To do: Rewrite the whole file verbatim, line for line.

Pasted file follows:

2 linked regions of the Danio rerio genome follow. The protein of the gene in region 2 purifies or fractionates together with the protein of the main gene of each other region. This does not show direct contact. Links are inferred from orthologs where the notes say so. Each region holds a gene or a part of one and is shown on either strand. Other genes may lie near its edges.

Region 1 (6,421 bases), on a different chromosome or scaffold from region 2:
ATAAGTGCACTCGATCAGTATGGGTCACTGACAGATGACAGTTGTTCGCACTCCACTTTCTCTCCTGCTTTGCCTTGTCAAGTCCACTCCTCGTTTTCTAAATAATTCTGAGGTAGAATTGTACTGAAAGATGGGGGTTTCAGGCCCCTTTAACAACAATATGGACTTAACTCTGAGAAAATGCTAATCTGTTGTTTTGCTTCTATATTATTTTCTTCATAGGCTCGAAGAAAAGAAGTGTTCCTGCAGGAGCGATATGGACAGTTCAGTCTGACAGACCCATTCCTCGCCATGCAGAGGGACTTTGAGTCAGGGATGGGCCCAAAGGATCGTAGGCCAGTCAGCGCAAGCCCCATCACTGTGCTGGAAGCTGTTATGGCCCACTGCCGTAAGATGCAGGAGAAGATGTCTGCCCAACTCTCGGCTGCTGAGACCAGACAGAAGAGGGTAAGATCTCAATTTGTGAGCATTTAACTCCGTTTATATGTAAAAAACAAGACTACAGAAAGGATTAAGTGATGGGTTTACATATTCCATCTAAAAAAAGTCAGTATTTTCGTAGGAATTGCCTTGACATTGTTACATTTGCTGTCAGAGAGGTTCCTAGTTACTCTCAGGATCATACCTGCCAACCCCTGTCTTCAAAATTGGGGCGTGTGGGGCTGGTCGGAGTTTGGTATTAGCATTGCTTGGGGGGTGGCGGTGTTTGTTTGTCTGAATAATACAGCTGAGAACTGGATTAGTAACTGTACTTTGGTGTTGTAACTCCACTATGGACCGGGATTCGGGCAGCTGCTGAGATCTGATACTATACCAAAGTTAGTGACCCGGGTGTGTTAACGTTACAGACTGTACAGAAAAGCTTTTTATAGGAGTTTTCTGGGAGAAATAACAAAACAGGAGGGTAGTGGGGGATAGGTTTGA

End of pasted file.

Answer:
2 linked regions of the Danio rerio genome follow. The protein of the gene in region 2 purifies or fractionates together with the protein of the main gene of each other region. This does not show direct contact. Links are inferred from orthologs where the notes say so. Each region holds a gene or a part of one and is shown on either strand. Other genes may lie near its edges.

Region 1 (6,421 bases), on a different chromosome or scaffold from region 2:
ATAAGTGCACTCGATCAGTATGGGTCACTGACAGATGACAGTTGTTCGCACTCCACTTTCTCTCCTGCTTTGCCTTGTCAAGTCCACTCCTCGTTTTCTAAATAATTCTGAGGTAGAATTGTACTGAAAGATGGGGGTTTCAGGCCCCTTTAACAACAATATGGACTTAACTCTGAGAAAATGCTAATCTGTTGTTTTGCTTCTATATTATTTTCTTCATAGGCTCGAAGAAAAGAAGTGTTCCTGCAGGAGCGATATGGACAGTTCAGTCTGACAGACCCATTCCTCGCCATGCAGAGGGACTTTGAGTCAGGGATGGGCCCAAAGGATCGTAGGCCAGTCAGCGCAAGCCCCATCACTGTGCTGGAAGCTGTTATGGCCCACTGCCGTAAGATGCAGGAGAAGATGTCTGCCCAACTCTCGGCTGCTGAGACCAGACAGAAGAGGGTAAGATCTCAATTTGTGAGCATTTAACTCCGTTTATATGTAAAAAACAAGACTACAGAAAGGATTAAGTGATGGGTTTACATATTCCATCTAAAAAAAGTCAGTATTTTCGTAGGAATTGCCTTGACATTGTTACATTTGCTGTCAGAGAGGTTCCTAGTTACTCTCAGGATCATACCTGCCAACCCCTGTCTTCAAAATTGGGGCGTGTGGGGCTGGTCGGAGTTTGGTATTAGCATTGCTTGGGGGGTGGCGGTGTTTGTTTGTCTGAATAATACAGCTGAGAACTGGATTAGTAACTGTACTTTGGTGTTGTAACTCCACTATGGACCGGGATTCGGGCAGCTGCTGAGATCTGATACTATACCAAAGTTAGTGACCCGGGTGTGTTAACGTTACAGACTGTACAGAAAAGCTTTTTATAGGAGTTTTCTGGGAGAAATAACAAAACAGGAGGGTAGTGGGGGATAGGTTTGA